12th May, 1900.
The weather is becoming hot, even here in latitude 40 and in the month of May. The Peking dust, distinguished among all the dusts of the earth for its blackness, its disagreeable insistence in sticking to one's clothes, one's hair, one's very eyebrows, until a grey-brown coating its visible to every eye, is rising in heavier clouds than ever. In the market-places, and near the great gates of the city, where Peking carts and camels from beyond the passes—k'ou wai, to use the correct vernacular—jostle one another, the dust has become damnable beyond words, and there can be no health possibly in us. The Peking dust rises, therefore, in clouds and obscures the very sun at times; for the sun always shines here in our Northern China, except during a brief summer rainy season, and a few other days you can count on your fingers. The dust is without significance, you will say, since it is always there more or less. It is in any case—healthy; it chokes you, but is reputed also to choke germs; therefore it is good. All of which is true, only this year there is more of it than ever, meaning very dry weather indeed for this city, hanging near the gates of Mongolian deserts—a dry weather spelling the devil for the Northern farmer.
Meanwhile, is there anything special for me to chronicle? Not much, although there is a cloud no bigger than your hand in Shantung not a thousand miles from Weihaiwei, and the German Legation is consequently somewhat irate. It was noticed at our club, for instance, which, by the way, is a humble affair, that the German military attaché, a gentleman who wears bracelets, is somewhat effeminate, and plays vile tennis and worse billiards, had a "hostile attitude" towards the British Legation—that is, such of the British Legation as gather together each day at the "ice-shed"—which happens to be the club's peculiar Chinese name. The military attaché is somewhat irate, because the spectacle of the Weihaiwei regiment, six hundred yellow men under twelve white Englishmen, chasing malcontents in Shantung, is derogatory to Teutonic aspirations. Germany has earmarked Shantung, and it is just like English bluntness to remind the would-be dominant Power that there is a British sphere and a British colony in the Chinese province, as well as a German sphere and a German colony. But the German Minister, a beau garçon with blue eyes and a handsome moustache, says nothing, and is quite calm.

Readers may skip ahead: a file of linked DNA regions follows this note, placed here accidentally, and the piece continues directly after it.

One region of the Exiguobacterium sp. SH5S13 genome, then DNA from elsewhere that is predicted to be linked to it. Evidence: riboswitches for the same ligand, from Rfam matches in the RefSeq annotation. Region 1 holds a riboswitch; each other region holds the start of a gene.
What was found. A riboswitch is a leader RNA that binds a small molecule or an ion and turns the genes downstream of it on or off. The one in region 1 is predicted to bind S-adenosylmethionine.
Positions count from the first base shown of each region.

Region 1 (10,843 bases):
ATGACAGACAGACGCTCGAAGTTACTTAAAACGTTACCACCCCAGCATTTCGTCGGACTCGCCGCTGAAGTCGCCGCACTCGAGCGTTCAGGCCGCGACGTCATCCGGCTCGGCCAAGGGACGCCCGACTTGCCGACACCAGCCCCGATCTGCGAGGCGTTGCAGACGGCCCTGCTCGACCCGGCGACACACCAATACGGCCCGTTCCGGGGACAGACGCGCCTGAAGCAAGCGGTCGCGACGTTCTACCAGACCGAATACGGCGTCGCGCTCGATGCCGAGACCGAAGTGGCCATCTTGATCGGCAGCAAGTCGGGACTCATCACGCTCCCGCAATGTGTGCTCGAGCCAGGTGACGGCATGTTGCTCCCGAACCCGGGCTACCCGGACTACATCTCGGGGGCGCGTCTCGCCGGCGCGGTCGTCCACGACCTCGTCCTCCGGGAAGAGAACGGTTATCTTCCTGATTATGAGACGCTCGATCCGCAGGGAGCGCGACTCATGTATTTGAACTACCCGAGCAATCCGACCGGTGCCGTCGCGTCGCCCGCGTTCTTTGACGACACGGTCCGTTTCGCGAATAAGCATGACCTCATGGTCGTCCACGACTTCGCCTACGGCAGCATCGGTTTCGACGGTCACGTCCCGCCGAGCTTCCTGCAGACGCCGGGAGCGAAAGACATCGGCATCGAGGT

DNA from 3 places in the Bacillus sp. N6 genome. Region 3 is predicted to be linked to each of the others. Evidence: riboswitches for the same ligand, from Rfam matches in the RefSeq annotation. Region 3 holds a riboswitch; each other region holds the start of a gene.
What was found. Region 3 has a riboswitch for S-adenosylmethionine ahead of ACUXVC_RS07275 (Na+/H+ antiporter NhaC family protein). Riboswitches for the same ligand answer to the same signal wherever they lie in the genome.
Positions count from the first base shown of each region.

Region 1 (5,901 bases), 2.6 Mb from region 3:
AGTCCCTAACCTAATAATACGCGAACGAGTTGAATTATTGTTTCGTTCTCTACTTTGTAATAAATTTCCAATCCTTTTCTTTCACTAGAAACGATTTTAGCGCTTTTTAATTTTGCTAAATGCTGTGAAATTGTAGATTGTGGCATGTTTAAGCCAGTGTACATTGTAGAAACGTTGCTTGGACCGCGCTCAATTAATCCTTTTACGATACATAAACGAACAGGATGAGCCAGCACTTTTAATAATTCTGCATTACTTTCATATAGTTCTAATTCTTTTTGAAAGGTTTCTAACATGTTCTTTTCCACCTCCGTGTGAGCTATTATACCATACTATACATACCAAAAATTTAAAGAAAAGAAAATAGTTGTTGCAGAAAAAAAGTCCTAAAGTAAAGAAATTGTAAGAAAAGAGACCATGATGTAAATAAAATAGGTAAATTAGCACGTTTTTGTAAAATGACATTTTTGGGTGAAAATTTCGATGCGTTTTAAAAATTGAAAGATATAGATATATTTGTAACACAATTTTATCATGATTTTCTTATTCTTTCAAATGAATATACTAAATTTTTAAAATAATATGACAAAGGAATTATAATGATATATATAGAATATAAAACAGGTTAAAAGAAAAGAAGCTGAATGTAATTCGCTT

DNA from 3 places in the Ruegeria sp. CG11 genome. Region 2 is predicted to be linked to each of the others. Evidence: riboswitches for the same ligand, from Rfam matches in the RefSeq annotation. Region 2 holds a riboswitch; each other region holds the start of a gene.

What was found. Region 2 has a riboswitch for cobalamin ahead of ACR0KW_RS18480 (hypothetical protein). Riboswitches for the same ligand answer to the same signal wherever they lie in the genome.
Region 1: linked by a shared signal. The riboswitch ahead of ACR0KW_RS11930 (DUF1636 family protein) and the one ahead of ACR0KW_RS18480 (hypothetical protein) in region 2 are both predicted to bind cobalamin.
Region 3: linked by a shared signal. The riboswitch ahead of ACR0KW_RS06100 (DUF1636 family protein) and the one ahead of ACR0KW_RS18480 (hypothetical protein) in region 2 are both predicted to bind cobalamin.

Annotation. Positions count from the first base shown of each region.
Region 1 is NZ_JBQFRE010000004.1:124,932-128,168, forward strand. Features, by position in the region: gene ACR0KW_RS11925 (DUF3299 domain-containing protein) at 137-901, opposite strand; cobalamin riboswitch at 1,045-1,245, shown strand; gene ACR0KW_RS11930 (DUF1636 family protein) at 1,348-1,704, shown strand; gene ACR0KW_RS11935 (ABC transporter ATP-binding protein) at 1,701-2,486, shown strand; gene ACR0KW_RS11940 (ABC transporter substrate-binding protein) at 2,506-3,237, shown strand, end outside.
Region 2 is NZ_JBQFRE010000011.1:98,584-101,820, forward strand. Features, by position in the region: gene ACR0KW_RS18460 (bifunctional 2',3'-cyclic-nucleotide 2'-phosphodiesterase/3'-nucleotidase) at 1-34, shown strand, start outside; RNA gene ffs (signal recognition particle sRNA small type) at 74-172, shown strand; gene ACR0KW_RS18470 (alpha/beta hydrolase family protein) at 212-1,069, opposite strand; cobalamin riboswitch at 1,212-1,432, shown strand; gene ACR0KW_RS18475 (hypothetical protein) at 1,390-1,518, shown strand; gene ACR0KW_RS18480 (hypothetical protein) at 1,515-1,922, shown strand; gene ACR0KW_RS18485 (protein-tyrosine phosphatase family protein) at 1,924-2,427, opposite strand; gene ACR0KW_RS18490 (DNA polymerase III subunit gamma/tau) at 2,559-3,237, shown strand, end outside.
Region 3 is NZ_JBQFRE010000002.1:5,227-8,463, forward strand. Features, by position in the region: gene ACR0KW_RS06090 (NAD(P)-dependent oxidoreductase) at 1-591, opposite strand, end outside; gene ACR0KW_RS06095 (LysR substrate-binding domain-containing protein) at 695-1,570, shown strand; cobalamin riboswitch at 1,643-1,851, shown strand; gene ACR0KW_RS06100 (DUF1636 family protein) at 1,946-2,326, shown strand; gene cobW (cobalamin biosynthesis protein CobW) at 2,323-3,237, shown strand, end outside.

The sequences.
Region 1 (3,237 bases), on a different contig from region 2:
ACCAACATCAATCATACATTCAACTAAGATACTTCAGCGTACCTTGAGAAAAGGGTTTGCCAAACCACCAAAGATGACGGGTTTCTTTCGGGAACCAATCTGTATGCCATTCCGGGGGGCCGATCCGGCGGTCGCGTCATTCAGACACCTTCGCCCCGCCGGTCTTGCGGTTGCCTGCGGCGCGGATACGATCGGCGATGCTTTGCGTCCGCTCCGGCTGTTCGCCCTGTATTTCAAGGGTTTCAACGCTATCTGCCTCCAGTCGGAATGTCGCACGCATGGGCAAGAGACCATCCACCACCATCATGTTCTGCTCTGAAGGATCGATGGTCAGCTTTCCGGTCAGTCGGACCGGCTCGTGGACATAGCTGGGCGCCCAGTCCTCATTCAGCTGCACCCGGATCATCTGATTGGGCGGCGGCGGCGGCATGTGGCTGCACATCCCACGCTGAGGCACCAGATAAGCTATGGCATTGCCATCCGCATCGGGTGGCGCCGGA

Meanwhile the cloud no bigger than your hand is quite unremarked by the rank and file of Legation Street—that I will swear. Chinese malcontents—"the Society of Harmonious Fists," particular habitat Shantung province—are casually mentioned; but it is remembered that the provincial governor of Shantung is a strong Chinaman, one Yuan Shih-kai, who has some knowledge of military matters, and, better still, ten thousand foreign-drilled troops. Shantung is all right, never fear—such is the comment of the day.
But the political situation—the situation politique as we call it in our several conversations, which always have a diplomatic turn—although not grave, is unhappy; everybody at least acknowledges that....